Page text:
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24 Windy City Gems

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“This Sovereign Deluxe Jumbo is an amazing piece of sonic eye candy,” Ivankovich says. “With its tobacco burst and double pickguard, it holds its own against most any acoustic of the era. The Jazz Artist [right] was Harmony’s answer to jazz players looking for a higher quality instrument. H68 pickups are modified double-mustache types."
Photo by Chris McMahon.

Harmony
For the better part of the 20th century, the Harmony Guitar Co. was one of the world’s largest and most successful musical instrument manufacturers. According to Tom Wheeler’s American Guitars: An Illustrated History, they made half the guitars built in the United States, thanks to their role as the principal instrument supplier to Sears, Roebuck.

Harmony produced mandolins, ukuleles, guitars, and other instruments under the Harmony brand and under the Silvertone brand for Sears. They also made private-label instruments for other retailers under the Vogue, Valencia, Johnny Marvin, and Monterey brands, according to Westheimer Corp., which now owns the Harmony brand.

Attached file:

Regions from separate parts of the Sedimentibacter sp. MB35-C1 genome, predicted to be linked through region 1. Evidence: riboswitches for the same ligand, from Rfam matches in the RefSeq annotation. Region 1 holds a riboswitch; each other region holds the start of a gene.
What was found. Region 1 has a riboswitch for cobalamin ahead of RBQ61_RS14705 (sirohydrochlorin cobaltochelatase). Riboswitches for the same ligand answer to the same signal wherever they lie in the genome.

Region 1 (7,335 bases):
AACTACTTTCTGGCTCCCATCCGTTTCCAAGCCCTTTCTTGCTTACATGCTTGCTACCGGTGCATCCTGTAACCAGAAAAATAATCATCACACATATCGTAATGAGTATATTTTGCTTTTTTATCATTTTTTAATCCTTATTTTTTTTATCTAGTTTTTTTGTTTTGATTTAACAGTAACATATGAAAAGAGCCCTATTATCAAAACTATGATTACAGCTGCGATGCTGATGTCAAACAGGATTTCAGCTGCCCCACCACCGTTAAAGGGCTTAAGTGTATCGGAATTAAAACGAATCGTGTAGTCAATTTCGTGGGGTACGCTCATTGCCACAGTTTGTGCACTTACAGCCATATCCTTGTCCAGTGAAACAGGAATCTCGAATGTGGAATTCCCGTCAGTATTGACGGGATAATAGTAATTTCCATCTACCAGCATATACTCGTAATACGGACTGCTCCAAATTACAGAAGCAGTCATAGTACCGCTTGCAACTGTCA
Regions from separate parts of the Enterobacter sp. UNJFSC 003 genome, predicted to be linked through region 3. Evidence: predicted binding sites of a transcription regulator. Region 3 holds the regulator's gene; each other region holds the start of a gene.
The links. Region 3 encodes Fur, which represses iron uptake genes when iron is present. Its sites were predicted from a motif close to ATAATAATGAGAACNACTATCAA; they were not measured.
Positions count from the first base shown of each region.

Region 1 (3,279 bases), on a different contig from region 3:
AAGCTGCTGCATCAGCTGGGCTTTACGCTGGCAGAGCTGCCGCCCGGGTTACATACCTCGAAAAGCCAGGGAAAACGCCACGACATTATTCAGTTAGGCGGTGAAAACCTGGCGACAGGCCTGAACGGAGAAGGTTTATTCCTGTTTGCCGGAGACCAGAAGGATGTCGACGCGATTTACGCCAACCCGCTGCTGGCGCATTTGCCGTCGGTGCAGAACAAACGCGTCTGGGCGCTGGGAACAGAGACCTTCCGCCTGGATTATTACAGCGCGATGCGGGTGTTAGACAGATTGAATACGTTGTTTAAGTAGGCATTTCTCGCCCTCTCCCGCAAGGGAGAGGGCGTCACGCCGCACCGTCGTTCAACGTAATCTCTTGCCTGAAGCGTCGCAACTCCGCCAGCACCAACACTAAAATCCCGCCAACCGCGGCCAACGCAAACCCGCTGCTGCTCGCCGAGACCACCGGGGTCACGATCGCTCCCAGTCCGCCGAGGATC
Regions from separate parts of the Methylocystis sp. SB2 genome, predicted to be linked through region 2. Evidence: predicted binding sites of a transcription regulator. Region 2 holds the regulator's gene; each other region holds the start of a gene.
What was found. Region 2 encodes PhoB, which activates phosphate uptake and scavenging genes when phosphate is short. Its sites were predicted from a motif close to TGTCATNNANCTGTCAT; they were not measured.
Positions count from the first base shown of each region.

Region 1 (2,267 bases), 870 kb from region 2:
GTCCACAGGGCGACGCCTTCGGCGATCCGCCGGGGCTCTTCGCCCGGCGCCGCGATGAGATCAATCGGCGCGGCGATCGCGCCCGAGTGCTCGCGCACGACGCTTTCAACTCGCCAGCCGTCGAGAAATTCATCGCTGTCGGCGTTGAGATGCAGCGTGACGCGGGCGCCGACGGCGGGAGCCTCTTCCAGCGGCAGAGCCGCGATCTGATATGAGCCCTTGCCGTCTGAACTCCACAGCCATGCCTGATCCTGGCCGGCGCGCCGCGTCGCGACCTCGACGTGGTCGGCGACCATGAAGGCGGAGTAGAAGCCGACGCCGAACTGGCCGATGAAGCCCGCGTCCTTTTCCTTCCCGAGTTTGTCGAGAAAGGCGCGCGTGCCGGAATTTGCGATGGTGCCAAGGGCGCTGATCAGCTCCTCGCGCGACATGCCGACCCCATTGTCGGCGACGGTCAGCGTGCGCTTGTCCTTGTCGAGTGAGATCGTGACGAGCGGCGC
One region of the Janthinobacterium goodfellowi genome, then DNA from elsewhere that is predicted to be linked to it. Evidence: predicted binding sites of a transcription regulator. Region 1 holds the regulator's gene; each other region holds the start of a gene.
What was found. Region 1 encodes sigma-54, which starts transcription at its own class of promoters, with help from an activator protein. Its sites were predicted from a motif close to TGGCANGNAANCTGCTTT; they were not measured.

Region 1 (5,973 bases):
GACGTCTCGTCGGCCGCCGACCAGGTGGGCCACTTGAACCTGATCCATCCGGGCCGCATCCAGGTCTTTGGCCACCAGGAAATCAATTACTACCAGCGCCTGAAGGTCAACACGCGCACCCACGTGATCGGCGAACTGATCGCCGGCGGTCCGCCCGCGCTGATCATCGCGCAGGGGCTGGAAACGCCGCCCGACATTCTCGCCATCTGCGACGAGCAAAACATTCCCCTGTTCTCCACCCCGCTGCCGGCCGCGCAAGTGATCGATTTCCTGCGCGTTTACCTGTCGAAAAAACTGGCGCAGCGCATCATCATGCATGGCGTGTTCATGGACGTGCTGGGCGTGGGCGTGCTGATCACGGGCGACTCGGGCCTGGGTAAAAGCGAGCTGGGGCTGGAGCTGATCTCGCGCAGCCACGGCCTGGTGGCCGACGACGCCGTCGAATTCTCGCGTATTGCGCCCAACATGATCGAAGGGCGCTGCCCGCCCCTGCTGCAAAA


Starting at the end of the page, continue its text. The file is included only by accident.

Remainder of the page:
Harmony was founded in 1892 and bought by Sears, Roebuck & Co. in 1916. Harmony reported annual sales of 250,000 units in 1923 and 500,000 in 1930, according to Wheeler. For perspective, in 1974, a total of 2.3 million fretted instruments were sold.


“The Vibrajet is plain cool. Even if the tremolo was often unusable, the gold foil DeArmond pickups give it a voice of its own,” Ivankovich says. Photo by Chris McMahon.

In a move that illustrates Sears’ manufacturing muscle and marketing prowess, the company purchased the brands, but not the factories, of instrument manufacturer Oscar Schmidt Co. in 1939. These included Schmidt’s La Scala, Stella, and Sovereign brands, according to American Guitars. Oscar Schmidt is now part of U.S. Music Corp., which also owns the Washburn brand. Washburn was never connected with the Silvertone lineup of builders but had deep connection to Chicago blues by virtue of proximity to Chicago’s Maxwell Street Market, where Lyon & Healy, creators of the Washburn brand, were headquartered.

Harmony and Sears parted in 1940, but Harmony continued to grow, propelled by the baby boom, the rise of folk music, and the emergence of rock and roll. But by the end of the’60s Asian imports began to erode market share and profits. The U.S. recessions of the ’70s brought rising unemployment, inflation, surging energy costs, and higher credit prices. Harmony went out of business in 1975, but the brand has been revived, and Westheimer sells Harmony guitars to this day.

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